It’s not unusual for book releases to be coordinated with a related event taking place elsewhere in the media circus: the autobiography that appears just as a star’s major film is coming out, the personal memoir that primes the public for a political campaign. However, no one can accuse Julie Taymor of engaging in such wanton promotion – she certainly can’t be pleased that Glen Berger’s Song of Spider-Man: The Inside Story of the Most Controversial Musical in Broadway History (Simon & Schuster, $25) debuts just as she returns to the stage with A Midsummer Night’s Dream at Theatre for a New Audience in Brooklyn. One imagines she’d have been happier if there were no book at all.
Countless people are reading and writing about the book as another chapter in the seemingly never-ending saga of Spider-Man: Turn Off The Dark, the headline generating musical that has been the target of brickbats from arts journalists virtually since the show was first announced. Spider-Man: TOTD seemed to throw raw meat to the media at every turn, ranging from fundraising challenges and production delays to several highly publicized cast injuries which seemed to turn the show into a latter-day Roman arena. It kept Patrick Healy of the Times and Michael Riedel of the Post in competition for breaking tidbits in a manner rarely seen before.
I didn’t find Berger’s book particularly revealing, largely because it covers ground that had been extensively reported elsewhere, and I confess to having consumed the events as they happened. In fact, I made a point of seeing the very final performance of the Taymor version and the opening night of the version reworked without her – and, for the most part, Berger’s – consent, after they had been supplanted by Philip William McKinley and Roberto Aguirre-Sacasa respectively. Yes, I watched the show’s travails, as most did, as a theatrical car wreck in slow motion, a modern-day tragedy of creative hubris played played out in benday dots and rock chords.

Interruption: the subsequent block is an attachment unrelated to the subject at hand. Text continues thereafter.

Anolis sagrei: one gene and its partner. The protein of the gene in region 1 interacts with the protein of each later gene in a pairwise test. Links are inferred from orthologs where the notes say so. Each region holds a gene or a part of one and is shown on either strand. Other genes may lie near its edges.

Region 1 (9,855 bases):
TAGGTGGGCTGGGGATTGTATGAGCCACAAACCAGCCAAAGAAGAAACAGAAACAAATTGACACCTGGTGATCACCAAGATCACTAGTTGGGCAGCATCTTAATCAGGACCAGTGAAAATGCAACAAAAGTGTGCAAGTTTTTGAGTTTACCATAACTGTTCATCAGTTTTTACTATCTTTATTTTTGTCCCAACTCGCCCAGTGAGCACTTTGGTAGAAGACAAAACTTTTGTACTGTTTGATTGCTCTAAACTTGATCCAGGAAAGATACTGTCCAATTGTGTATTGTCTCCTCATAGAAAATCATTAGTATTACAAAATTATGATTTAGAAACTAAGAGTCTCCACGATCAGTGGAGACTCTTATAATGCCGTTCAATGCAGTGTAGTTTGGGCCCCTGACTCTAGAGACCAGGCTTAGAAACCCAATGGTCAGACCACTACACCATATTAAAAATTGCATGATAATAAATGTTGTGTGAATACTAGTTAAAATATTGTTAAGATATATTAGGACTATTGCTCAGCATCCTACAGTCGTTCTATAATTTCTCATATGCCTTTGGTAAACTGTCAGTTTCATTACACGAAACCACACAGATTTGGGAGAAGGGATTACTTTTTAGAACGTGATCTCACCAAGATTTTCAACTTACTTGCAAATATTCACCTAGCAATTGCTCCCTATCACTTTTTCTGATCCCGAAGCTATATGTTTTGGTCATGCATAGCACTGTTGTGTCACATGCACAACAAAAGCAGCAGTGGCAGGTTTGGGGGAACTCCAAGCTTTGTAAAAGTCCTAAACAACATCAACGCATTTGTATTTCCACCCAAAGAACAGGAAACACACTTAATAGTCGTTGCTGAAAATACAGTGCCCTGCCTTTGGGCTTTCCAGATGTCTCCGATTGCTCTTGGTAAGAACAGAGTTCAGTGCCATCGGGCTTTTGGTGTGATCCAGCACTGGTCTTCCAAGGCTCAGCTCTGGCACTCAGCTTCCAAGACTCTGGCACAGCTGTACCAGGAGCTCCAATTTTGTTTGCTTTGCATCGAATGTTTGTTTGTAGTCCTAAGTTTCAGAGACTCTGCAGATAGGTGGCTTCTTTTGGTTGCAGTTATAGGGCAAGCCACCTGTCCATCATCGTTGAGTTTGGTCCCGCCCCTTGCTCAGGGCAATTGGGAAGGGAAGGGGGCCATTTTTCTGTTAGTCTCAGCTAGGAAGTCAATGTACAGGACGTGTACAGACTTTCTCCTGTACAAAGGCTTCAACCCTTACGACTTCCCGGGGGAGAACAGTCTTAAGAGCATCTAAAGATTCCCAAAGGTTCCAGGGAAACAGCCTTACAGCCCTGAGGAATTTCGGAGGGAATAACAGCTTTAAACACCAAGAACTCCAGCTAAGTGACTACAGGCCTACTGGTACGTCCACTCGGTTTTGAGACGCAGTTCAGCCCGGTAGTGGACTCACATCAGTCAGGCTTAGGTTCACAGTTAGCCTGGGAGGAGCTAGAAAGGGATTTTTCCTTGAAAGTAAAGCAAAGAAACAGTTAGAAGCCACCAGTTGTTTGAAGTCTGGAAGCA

For all that Berger recounts, the book constantly reminds the reader that it is the story of Spider-Man: TOTD as viewed through one person’s biased eyes – rather than the whole story. Berger goes out of his way to paint himself as a innocent caught up in the maelstrom of vastly more famous, and vastly wealthier, artists than himself. His emphasis on being separated from his family, of his personal financial troubles, of how different his world is from that of his acclaimed and wealthy collaborators Bono and Taymor – they grow tiresome, as if Berger deserves some sympathy or absolution for his role in the debacle by virtue of his less lofty perch. But he’s not exactly Nick Carraway observing the actions of Gatsby and the Buchanans – he’s a willing participant until his own calculations backfire on him, severing his ties forever with Taymor, who he has built up as his own artistic Daisy. To compare him to Faust conveys a grandeur I decline to confer.